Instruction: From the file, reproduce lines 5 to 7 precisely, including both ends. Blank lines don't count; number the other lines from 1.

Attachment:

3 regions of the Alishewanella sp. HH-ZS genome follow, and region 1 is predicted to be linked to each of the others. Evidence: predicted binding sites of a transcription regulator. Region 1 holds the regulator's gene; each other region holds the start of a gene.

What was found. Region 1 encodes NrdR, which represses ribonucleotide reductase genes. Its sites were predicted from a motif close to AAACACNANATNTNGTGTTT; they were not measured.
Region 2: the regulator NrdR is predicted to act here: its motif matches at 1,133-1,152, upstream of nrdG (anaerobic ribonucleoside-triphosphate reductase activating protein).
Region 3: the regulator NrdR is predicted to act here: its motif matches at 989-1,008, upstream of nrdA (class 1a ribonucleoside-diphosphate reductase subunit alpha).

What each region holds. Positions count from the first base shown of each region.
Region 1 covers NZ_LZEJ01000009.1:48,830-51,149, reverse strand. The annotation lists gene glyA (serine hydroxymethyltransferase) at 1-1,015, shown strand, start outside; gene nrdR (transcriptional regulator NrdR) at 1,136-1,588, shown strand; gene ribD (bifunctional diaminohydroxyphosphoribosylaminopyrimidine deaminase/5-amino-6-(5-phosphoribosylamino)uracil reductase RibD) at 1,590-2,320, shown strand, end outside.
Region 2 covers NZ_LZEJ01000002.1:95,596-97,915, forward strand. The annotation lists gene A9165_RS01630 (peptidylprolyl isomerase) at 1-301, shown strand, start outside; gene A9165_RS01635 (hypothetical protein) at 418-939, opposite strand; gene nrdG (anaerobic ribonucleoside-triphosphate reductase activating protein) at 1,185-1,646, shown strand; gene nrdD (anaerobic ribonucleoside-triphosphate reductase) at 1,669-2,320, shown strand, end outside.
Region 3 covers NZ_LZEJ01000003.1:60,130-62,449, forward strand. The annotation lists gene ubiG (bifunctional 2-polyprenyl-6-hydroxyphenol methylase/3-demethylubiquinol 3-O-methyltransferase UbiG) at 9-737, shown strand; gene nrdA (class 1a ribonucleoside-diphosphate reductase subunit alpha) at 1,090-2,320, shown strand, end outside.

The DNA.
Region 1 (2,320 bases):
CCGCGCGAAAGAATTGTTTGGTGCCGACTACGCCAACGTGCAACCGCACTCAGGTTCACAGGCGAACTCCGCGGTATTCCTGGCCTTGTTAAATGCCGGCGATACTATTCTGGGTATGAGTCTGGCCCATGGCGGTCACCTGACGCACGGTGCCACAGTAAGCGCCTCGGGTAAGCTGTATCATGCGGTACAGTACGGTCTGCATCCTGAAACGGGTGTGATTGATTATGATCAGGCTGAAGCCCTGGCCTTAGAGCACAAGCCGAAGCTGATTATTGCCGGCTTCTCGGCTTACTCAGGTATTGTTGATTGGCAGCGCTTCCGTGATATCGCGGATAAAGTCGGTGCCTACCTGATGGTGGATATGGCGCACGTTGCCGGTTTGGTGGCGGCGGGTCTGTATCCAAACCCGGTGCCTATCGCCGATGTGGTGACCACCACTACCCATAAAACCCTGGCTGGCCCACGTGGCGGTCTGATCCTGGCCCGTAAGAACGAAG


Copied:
What each region holds. Positions count from the first base shown of each region.
Region 1 covers NZ_LZEJ01000009.1:48,830-51,149, reverse strand. The annotation lists gene glyA (serine hydroxymethyltransferase) at 1-1,015, shown strand, start outside; gene nrdR (transcriptional regulator NrdR) at 1,136-1,588, shown strand; gene ribD (bifunctional diaminohydroxyphosphoribosylaminopyrimidine deaminase/5-amino-6-(5-phosphoribosylamino)uracil reductase RibD) at 1,590-2,320, shown strand, end outside.
Region 2 covers NZ_LZEJ01000002.1:95,596-97,915, forward strand. The annotation lists gene A9165_RS01630 (peptidylprolyl isomerase) at 1-301, shown strand, start outside; gene A9165_RS01635 (hypothetical protein) at 418-939, opposite strand; gene nrdG (anaerobic ribonucleoside-triphosphate reductase activating protein) at 1,185-1,646, shown strand; gene nrdD (anaerobic ribonucleoside-triphosphate reductase) at 1,669-2,320, shown strand, end outside.